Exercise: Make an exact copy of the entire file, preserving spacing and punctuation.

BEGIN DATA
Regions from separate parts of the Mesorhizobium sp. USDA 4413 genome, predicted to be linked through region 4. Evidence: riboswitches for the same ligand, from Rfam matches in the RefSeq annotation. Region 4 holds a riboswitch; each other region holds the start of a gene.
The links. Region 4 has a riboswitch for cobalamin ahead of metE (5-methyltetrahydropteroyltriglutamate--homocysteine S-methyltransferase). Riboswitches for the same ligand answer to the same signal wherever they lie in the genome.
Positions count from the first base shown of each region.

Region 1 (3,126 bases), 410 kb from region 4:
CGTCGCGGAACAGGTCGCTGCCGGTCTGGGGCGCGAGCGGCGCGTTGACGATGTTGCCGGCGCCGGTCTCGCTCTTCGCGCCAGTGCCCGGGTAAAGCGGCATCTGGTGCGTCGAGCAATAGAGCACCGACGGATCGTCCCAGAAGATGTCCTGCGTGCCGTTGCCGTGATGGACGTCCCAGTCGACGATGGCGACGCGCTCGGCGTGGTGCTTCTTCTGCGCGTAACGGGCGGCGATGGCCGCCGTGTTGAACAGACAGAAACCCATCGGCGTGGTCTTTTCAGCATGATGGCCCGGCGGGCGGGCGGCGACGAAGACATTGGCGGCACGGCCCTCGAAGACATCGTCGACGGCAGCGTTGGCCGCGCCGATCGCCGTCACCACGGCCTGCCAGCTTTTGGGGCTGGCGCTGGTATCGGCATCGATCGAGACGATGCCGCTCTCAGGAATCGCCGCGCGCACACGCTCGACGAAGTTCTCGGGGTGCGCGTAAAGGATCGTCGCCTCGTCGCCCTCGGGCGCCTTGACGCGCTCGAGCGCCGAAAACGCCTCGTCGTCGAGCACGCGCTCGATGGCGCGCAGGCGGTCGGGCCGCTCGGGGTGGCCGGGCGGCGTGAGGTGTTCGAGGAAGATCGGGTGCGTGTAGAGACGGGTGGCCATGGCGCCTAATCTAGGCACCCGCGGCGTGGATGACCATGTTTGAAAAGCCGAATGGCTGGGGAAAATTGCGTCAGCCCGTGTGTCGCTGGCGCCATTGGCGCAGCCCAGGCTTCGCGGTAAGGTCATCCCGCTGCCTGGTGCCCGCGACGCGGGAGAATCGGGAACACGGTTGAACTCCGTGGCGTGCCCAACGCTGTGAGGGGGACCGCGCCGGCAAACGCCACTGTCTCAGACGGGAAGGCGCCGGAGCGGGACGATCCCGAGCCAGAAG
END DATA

Regions from separate parts of the Mesorhizobium sp. USDA 4413 genome, predicted to be linked through region 4. Evidence: riboswitches for the same ligand, from Rfam matches in the RefSeq annotation. Region 4 holds a riboswitch; each other region holds the start of a gene.
The links. Region 4 has a riboswitch for cobalamin ahead of metE (5-methyltetrahydropteroyltriglutamate--homocysteine S-methyltransferase). Riboswitches for the same ligand answer to the same signal wherever they lie in the genome.
Positions count from the first base shown of each region.

Region 1 (3,126 bases), 410 kb from region 4:
CGTCGCGGAACAGGTCGCTGCCGGTCTGGGGCGCGAGCGGCGCGTTGACGATGTTGCCGGCGCCGGTCTCGCTCTTCGCGCCAGTGCCCGGGTAAAGCGGCATCTGGTGCGTCGAGCAATAGAGCACCGACGGATCGTCCCAGAAGATGTCCTGCGTGCCGTTGCCGTGATGGACGTCCCAGTCGACGATGGCGACGCGCTCGGCGTGGTGCTTCTTCTGCGCGTAACGGGCGGCGATGGCCGCCGTGTTGAACAGACAGAAACCCATCGGCGTGGTCTTTTCAGCATGATGGCCCGGCGGGCGGGCGGCGACGAAGACATTGGCGGCACGGCCCTCGAAGACATCGTCGACGGCAGCGTTGGCCGCGCCGATCGCCGTCACCACGGCCTGCCAGCTTTTGGGGCTGGCGCTGGTATCGGCATCGATCGAGACGATGCCGCTCTCAGGAATCGCCGCGCGCACACGCTCGACGAAGTTCTCGGGGTGCGCGTAAAGGATCGTCGCCTCGTCGCCCTCGGGCGCCTTGACGCGCTCGAGCGCCGAAAACGCCTCGTCGTCGAGCACGCGCTCGATGGCGCGCAGGCGGTCGGGCCGCTCGGGGTGGCCGGGCGGCGTGAGGTGTTCGAGGAAGATCGGGTGCGTGTAGAGACGGGTGGCCATGGCGCCTAATCTAGGCACCCGCGGCGTGGATGACCATGTTTGAAAAGCCGAATGGCTGGGGAAAATTGCGTCAGCCCGTGTGTCGCTGGCGCCATTGGCGCAGCCCAGGCTTCGCGGTAAGGTCATCCCGCTGCCTGGTGCCCGCGACGCGGGAGAATCGGGAACACGGTTGAACTCCGTGGCGTGCCCAACGCTGTGAGGGGGACCGCGCCGGCAAACGCCACTGTCTCAGACGGGAAGGCGCCGGAGCGGGACGATCCCGAGCCAGAAG